Not sure if I can switch from Lightroom 3 though.
     
  11. ProphetX macrumors regular

    Joined:
    Feb 8, 2011
    #11
    So are you using Aperture of Lightroom?

    Also did you do the ram upgrade yourself? Do you have a link to a guide that my help other perform this upgrade as well?
     
  12. aristobrat macrumors G4

    Joined:
    Oct 14, 2005
    #12
    I moved my Aperture library from an i7 15" MBP with a 7200 RPM HDD (where I saw the beach ball frequently, especially when browsing through my library) to a 13" MBA with a SSD (where I see the beach ball so rarely, it's a shock when I do).

    While I don't disagree with barefeats conclusion that exports are processor dependent and a SSD doesn't really speed things up, I think when you're viewing your photos/flipping through your library, that's pretty much drive dependent (especially in Aperture, where the edits are stored independently of the photo) and a putting your library on the fastest media possible can help.

    My Air's got less than 1/2 the CPU speed than my MBP did, but with the SSD in my Air, Aperture feels significantly quicker, IMO.
     
  13. rnb2 macrumors regular

    Joined:
    Jan 23, 2006
    Location:
    West Haven, CT, USA
    #13
    You can keep your masters on the FW800 external, but you should put your Aperture library on the internal hard drive. I only keep the current year's masters on the internal, with everything else on an external FW800 RAID, and have a similar number of master photos as you, and don't generally get many beachballs these days.

    I would also upgrade the RAM to 8-16GB, as others have suggested - I upgraded my 2009 i7 to 12GB immediately when I got it, and am contemplating going to 16GB in the near future.

    A combination of those two modification should speed things up. You may also want to take a look at your preview sizes - I found that generating large preview (either 2560 or "don't limit") made Aperture feel snappier for me, as it wasn't generating the 100% preview on the fly when I zoomed in to check focus. My OS is also on a FW800 SSD, which helps a bit - when Aperture is loading a file from 2010, it loads information from the library on the internal HD, the master file from the FW800 RAID, and any program data from the SSD, so I/O is distributed quite a bit.
     
  14. Blue Fox macrumors 6502a

    Blue Fox

    Joined:
    Apr 13, 2009
    #14
    SSD makes a HUGE difference. Used to have beach balls all the time here......and also in other programs. I thought it was something else causing it, but when I upgraded my iMac to SSD, all of that went completely away. (not to mention, everything is extremely fast now).

    SSD's keeps the beach balls away. :D
     
  15. islandman macrumors 6502

    Joined:
    Sep 13, 2006
    #15
    I thought I was strange when I adopted this workflow. I guess I am not alone!

    Either way, I am using Aperture now on my 2010 MBP without too many beach balls, and am looking forward to my iMac with 16GB of RAM. I ordered it on Friday!!!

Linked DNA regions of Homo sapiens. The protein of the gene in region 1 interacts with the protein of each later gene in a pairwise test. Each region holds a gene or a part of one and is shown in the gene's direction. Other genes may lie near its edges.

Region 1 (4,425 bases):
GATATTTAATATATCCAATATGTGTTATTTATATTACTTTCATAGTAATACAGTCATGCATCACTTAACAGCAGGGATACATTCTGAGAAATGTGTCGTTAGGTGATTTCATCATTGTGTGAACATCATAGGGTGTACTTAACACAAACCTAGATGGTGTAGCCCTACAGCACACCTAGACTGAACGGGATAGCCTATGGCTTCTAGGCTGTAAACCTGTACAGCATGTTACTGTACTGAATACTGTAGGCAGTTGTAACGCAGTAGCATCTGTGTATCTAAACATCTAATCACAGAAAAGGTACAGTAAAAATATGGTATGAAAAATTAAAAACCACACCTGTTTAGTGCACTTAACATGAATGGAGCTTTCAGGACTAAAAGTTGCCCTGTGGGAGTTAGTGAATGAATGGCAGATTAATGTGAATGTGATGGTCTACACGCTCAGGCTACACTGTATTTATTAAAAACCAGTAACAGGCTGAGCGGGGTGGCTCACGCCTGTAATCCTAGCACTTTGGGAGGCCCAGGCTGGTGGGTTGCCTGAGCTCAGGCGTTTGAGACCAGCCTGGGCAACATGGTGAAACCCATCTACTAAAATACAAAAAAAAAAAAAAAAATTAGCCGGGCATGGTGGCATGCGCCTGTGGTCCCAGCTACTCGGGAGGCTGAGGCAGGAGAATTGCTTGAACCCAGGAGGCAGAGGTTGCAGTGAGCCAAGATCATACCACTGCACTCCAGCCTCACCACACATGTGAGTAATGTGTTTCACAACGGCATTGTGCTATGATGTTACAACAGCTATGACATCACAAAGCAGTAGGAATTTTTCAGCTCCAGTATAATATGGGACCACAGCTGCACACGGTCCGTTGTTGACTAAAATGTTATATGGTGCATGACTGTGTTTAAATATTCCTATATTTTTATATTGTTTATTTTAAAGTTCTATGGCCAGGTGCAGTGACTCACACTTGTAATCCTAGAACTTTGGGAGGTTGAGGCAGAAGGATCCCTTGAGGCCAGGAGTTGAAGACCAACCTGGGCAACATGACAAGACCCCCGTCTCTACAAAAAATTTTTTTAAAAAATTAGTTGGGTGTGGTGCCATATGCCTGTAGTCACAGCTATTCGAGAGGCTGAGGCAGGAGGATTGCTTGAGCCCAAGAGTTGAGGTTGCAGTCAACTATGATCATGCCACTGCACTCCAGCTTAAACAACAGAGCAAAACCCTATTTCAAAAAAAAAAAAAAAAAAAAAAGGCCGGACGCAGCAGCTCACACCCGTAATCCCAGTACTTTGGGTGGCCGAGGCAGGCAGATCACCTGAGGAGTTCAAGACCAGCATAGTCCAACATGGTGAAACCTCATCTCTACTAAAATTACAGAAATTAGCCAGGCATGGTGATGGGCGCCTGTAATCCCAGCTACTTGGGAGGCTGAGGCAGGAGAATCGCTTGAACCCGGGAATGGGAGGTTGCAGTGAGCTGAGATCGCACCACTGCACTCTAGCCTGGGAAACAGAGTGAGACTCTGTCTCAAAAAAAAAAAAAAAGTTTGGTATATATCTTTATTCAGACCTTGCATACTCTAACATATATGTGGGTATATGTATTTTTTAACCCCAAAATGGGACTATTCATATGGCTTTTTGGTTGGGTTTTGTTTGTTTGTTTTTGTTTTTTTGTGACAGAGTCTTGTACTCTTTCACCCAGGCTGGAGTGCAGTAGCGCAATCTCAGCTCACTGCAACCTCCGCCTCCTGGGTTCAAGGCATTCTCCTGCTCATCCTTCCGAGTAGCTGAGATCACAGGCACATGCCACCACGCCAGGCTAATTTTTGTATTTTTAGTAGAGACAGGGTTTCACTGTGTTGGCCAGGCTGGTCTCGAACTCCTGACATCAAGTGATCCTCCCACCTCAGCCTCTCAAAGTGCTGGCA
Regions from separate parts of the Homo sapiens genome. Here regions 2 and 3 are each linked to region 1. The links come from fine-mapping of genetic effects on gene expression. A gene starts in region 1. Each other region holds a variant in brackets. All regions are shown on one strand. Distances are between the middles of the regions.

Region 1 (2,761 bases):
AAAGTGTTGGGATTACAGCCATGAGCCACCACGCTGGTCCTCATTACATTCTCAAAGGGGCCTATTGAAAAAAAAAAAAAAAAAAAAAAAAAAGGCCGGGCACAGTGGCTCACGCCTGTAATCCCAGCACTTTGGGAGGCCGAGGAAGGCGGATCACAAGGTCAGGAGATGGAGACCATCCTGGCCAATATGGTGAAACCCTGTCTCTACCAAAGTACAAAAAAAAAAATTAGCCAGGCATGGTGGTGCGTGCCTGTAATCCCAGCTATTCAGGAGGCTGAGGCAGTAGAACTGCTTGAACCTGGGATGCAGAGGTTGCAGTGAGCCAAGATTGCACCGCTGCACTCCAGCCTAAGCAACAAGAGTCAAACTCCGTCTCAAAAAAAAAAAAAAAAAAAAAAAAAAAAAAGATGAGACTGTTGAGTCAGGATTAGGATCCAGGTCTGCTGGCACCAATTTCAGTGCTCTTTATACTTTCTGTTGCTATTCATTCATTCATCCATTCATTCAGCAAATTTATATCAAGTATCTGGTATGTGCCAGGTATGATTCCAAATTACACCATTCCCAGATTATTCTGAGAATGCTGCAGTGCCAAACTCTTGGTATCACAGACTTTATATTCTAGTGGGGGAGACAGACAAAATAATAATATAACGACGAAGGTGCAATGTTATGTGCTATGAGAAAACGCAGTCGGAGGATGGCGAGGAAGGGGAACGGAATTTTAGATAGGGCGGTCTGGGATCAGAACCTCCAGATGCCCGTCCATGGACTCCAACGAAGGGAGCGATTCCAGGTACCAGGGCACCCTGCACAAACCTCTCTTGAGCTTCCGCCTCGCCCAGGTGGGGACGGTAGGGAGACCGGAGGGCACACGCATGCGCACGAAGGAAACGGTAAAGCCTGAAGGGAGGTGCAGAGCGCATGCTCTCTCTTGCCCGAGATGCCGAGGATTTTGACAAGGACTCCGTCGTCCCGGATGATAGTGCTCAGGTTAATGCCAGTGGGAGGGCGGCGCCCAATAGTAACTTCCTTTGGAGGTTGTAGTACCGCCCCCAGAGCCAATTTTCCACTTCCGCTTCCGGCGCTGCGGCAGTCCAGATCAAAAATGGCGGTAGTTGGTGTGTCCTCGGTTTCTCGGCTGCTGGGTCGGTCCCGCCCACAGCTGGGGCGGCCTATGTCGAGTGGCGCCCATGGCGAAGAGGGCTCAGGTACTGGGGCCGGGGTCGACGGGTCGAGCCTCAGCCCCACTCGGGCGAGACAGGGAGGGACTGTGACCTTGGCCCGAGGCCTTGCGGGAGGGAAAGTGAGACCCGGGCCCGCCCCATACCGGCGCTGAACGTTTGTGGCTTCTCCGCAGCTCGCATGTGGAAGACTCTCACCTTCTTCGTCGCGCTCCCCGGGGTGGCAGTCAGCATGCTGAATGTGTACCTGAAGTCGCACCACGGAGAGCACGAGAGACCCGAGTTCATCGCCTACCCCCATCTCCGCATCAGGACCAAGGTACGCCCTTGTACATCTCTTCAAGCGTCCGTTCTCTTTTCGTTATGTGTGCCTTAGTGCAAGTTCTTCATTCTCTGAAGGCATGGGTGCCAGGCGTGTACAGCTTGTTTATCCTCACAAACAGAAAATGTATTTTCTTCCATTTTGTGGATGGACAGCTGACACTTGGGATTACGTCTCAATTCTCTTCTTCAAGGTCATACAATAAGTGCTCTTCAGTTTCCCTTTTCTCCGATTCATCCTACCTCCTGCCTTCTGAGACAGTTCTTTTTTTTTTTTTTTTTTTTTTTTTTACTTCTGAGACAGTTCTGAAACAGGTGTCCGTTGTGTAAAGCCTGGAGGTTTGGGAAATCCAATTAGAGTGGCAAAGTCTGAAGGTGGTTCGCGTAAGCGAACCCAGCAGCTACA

16. edwins thread starter macrumors newbie

    Joined:
    Nov 26, 2004
    #16
    Update: I moved some projects to the internal hard drive, as opposed to the FW 800 (7200rpm) external, and there's definitely a speed increase...But it's not "fast". I definitely need more RAM than the stock 4 gb. Activity monitor goes to almost 0 free space when I open up an RAW file to work on Aperture. Even if nothing else is open.

    Interesting idea about changing preview settings. I always had quality minimized to save time...but perhaps it's costing me time now as I try to scroll through and open my files??
     
  17. johnfkitchen macrumors regular

    Joined:
    Sep 7, 2010
    #17
    The RAM upgrade is documented in the User Guide, available at http://support.apple.com/manuals/
     
  18. imationx macrumors member

    Joined:
    Jun 29, 2007
    #18
    I have tried Aperture on and off and was not happy with the speed on my old Mac pro. Having upgraded to the i7 iMac I still don't really like the way it works. I think I still like Lightroom 3 better.

    I upgraded ram myself (very easy). Purchased @ macsales.com They have video guides and everything there.
     
  19. revelated macrumors 6502a

    revelated

    Joined:
    Jun 30, 2010
    #19
    Two things matter for Aperture: RAM and hard drive. Period. Processor, at this stage of technology, isn't doing much.

    When I say RAM I am not just talking about the actual SODIMMs, but also your video RAM - both built in and shared - as the on-screen rendering is likely using that to some degree. Max out your RAM (you can do it yourself) and you'll likely see some improvements by minimizing your pageouts.

    Storing and retrieving RAW photography from a SSD is always going to be faster than a platter drive. Not sure where that other guy claims that a SSD isn't going to make a difference. You're reading MB's of data at a time, of course the drive is going to matter.
     
  20. rufhausen macrumors regular

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    Jul 5, 2007
    Location:
    Littleton, CO
    #20
  21. islandman macrumors 6502

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    Sep 13, 2006
    #21
  22. Georgio macrumors 6502

    Georgio

    Joined:
    Apr 30, 2008
    Location:
    Essex, UK
    #22
    Anyone who thinks they can do anything with aperture, photoshop & light room with the stock 4GB of RAM is living in cloud cuckoo land.
    increasing the RAM to 12-16GB is the single biggest (and cheapest) upgrade you can do assuming you go with third party RAM and not the 'official' rip-off Apple RAM.